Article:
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Arkansas Sues 2 Pharmacy Benefit Managers, Accusing Them of Fueling Opioid Epidemic in State

2 min read

LITTLE ROCK, Ark. (AP) — Arkansas on Monday sued two pharmacy benefit managers that oversee coverage for insurers, employers and other large clients, accusing them of fueling the opioid crisis in the state.

Attorney General Tim Griffin filed the lawsuit against Express Scripts Inc. and Optum Inc., and their subsidiaries, in state court.

Pharmacy benefit managers run prescription drug coverage for big clients that include health insurers and employers that provide coverage. They help decide which drugs make a plan’s formulary, or list of covered medications. They also can determine where patients go to fill their prescriptions.

Griffin’s lawsuit said the companies benefitted from the opioid crisis “by negotiating favorable deals with opioid manufacturers and by not taking sufficient action to curb excessive opioid prescriptions.”

“For at least the last two decades, defendants had a central role in facilitating the oversupply of opioids,” the lawsuit said. “Defendants ignored the necessary safeguards in order to ensure increased opioid prescriptions and sales.”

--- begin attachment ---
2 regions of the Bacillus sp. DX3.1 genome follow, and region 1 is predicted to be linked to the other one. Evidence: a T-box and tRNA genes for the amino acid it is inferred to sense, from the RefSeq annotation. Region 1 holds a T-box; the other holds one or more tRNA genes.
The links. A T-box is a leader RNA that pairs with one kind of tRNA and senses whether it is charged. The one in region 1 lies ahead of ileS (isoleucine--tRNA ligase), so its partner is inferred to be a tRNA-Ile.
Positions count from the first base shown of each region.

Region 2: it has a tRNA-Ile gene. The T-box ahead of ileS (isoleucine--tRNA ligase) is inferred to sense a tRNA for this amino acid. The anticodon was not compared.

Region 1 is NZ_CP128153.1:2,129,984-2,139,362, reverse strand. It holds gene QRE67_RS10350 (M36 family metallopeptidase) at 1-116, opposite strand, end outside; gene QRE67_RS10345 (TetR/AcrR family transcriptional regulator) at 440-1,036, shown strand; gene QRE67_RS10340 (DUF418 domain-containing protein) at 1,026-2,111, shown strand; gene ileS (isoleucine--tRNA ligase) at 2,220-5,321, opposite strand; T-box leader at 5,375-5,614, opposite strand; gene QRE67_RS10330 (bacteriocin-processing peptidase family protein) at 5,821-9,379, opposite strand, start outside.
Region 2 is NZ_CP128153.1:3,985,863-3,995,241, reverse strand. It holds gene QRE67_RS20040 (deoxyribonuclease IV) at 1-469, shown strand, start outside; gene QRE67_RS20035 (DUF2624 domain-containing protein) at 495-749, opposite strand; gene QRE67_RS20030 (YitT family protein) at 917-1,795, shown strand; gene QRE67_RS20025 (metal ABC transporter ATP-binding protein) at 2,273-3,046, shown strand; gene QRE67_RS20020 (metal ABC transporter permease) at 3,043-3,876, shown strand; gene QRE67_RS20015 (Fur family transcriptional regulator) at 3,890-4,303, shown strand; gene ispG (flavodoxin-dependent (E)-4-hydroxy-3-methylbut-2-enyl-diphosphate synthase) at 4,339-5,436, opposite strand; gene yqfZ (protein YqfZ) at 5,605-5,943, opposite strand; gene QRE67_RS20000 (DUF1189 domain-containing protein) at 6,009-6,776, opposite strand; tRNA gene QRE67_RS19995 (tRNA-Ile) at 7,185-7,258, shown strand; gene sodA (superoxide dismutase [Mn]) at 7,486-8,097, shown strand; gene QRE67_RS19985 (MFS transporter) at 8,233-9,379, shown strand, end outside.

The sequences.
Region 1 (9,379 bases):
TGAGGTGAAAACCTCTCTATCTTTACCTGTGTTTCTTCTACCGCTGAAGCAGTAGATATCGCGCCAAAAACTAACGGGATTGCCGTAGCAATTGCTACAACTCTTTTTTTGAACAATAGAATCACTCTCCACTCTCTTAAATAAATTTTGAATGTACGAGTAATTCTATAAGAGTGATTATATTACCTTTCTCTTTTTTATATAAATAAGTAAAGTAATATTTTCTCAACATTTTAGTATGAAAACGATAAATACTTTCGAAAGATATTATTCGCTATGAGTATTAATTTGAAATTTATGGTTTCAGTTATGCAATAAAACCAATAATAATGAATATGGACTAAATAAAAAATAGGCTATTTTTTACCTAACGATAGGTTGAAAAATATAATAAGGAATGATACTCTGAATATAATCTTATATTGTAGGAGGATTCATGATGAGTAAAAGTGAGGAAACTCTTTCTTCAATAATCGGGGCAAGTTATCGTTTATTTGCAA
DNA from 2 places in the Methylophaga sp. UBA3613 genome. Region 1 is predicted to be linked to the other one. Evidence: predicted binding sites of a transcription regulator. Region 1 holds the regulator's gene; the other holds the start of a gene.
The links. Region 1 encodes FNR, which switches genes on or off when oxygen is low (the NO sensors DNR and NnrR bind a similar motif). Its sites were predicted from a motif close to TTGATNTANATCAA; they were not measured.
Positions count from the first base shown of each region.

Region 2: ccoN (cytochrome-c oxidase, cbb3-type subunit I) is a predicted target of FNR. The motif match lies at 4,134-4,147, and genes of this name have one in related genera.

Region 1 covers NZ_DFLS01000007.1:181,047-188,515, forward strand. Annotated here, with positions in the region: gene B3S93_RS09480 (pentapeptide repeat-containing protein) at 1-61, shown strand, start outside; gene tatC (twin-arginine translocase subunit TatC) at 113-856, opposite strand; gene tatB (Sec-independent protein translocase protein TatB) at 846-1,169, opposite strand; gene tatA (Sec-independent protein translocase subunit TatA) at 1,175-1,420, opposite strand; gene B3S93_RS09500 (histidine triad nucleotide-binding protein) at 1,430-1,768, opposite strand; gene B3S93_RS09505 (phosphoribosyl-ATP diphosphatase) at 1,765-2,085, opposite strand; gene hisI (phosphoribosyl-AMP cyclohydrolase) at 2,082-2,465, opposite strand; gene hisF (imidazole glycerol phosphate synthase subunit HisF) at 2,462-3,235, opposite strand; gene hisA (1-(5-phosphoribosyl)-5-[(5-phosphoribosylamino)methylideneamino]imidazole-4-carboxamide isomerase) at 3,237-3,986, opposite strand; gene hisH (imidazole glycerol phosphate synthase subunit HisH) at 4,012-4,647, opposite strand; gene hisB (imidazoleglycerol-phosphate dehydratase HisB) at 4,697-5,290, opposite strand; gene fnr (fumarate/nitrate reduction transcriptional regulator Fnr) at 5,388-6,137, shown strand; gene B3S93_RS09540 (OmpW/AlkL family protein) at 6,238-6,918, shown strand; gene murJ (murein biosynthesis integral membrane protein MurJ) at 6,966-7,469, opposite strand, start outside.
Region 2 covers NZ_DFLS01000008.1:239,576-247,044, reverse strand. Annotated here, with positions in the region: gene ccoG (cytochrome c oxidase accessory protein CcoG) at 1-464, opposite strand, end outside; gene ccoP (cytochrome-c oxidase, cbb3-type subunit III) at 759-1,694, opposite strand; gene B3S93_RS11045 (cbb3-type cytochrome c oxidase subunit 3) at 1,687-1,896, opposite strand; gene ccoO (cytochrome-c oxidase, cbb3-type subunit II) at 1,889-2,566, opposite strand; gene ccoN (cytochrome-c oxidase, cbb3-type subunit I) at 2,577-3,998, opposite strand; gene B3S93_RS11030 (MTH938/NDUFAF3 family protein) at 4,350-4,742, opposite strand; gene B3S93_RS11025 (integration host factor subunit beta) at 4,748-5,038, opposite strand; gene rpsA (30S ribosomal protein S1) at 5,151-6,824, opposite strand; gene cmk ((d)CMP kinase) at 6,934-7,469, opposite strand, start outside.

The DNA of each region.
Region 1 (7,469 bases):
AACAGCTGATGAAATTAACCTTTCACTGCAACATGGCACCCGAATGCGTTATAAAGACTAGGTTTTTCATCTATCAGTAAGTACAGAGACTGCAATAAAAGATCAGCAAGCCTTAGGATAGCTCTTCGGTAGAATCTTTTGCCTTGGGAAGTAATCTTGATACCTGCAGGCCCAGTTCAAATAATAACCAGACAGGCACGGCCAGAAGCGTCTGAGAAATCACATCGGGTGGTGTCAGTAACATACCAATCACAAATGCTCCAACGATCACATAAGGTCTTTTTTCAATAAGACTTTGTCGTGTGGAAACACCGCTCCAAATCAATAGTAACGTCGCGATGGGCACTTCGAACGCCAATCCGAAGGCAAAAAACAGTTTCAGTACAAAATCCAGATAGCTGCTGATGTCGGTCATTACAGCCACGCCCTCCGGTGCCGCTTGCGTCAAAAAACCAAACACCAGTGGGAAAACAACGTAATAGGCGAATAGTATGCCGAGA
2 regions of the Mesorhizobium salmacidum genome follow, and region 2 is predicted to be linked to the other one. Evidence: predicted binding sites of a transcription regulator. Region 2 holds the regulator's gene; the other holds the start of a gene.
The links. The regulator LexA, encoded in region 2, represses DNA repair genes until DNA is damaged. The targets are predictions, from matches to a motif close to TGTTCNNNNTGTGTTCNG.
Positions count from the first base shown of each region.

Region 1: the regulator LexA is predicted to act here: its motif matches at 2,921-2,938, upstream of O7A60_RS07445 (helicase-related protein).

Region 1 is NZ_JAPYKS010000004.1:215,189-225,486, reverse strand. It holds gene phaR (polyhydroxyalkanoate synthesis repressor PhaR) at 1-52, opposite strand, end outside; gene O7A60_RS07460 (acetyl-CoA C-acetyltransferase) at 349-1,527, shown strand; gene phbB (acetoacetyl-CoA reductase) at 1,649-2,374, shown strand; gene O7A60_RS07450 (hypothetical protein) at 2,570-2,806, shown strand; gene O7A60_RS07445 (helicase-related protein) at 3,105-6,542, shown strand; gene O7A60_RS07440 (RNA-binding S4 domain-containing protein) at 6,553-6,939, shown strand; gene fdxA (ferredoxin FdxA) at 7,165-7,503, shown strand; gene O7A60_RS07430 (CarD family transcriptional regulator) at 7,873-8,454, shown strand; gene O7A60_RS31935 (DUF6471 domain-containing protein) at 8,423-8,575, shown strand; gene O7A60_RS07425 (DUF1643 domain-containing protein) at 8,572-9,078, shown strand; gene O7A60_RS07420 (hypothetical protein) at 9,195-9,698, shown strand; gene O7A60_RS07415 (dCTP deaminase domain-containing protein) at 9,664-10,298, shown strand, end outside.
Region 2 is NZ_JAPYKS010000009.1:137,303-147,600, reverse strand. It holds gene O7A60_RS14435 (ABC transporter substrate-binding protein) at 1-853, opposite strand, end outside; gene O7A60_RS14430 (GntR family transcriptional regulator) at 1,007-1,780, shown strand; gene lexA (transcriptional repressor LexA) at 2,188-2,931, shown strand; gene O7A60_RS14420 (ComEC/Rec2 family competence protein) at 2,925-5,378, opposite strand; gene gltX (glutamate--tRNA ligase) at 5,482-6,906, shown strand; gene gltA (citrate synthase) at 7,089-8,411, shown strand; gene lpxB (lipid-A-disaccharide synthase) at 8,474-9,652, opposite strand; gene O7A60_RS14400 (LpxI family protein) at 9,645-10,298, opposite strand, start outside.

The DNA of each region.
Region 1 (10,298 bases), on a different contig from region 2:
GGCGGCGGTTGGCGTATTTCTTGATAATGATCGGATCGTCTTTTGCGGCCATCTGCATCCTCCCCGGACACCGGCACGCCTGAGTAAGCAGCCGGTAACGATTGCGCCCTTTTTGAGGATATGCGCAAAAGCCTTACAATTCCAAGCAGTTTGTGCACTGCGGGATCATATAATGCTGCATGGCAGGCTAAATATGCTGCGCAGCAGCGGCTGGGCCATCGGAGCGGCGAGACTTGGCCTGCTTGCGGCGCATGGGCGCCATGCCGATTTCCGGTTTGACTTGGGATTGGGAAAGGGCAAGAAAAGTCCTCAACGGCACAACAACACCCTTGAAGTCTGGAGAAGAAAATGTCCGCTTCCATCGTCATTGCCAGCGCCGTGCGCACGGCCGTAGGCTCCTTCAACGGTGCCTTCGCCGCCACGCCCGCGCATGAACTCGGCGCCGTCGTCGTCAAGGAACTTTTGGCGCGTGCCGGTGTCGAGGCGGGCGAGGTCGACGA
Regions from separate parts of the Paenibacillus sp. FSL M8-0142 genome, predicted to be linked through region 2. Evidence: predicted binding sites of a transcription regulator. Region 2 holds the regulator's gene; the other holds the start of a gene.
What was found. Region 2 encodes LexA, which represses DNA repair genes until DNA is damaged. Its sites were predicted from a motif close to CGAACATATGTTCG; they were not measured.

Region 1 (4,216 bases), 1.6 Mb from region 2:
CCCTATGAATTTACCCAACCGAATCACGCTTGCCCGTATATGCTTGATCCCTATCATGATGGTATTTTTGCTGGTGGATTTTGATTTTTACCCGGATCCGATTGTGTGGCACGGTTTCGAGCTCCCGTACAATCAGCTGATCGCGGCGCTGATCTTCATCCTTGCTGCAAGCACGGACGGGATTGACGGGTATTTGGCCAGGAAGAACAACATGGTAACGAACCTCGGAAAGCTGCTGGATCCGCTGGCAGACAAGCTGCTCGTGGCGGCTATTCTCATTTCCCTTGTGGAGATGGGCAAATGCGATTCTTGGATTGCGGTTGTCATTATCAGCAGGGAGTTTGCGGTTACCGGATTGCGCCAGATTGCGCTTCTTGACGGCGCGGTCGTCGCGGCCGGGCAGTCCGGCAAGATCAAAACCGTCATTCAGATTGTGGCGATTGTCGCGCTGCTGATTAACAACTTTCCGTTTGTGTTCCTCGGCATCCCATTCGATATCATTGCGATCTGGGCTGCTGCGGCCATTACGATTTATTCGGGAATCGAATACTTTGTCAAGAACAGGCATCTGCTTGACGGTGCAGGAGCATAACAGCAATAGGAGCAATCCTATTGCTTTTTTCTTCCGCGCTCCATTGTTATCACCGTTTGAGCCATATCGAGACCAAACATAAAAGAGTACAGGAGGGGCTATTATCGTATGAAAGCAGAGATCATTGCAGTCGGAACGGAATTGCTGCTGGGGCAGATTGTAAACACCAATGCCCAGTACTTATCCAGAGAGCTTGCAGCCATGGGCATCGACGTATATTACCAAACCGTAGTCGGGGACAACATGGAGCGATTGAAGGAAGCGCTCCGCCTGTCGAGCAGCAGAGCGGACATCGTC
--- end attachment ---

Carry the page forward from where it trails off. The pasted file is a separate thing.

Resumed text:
In a statement, Optum said it has taken steps to fight the opioid epidemic and would defend itself against Arkansas’ suit.

“Optum did not cause the opioid crisis or make it worse, and we will defend ourselves in this litigation,” the company said in a statement. “Optum takes the opioid epidemic seriously and has taken a comprehensive approach to fight this issue, including the Opioid Risk Management Program available to all Optum Rx clients, to address opioid abuse and promote patient health.”

Express Scripts did not immediately respond to a request for comment.

According to the lawsuit, opioids were the most commonly prescribed class of controlled substances in Arkansas in 2022, and Arkansas had the second-highest opioid prescribing rate in the nation that year.

State and local governments have filed thousands of lawsuits over the toll of the opioid crisis. The claims have included asserting that drugmakers, wholesalers, pharmacy chains and other businesses engaged in deceptive marketing and failed to stop the flow of the powerful prescription painkillers to the black market.

Many of the major cases have been settled, with proposed and finalized agreements to provide more than $50 billion –- with most of it to be used to fight the opioid crisis. A federal judge who is overseeing federal lawsuits over opioids is lining up cases involving pharmacy benefit managers for trials, possibly a precursor to settlements.

In recent years, opioid overdoses have been linked to about 80,000 deaths annually in the U.S. The majority of those lately have involved fentanyl and other potent drugs produced illicitly in labs and often used to lace other illegal drugs.

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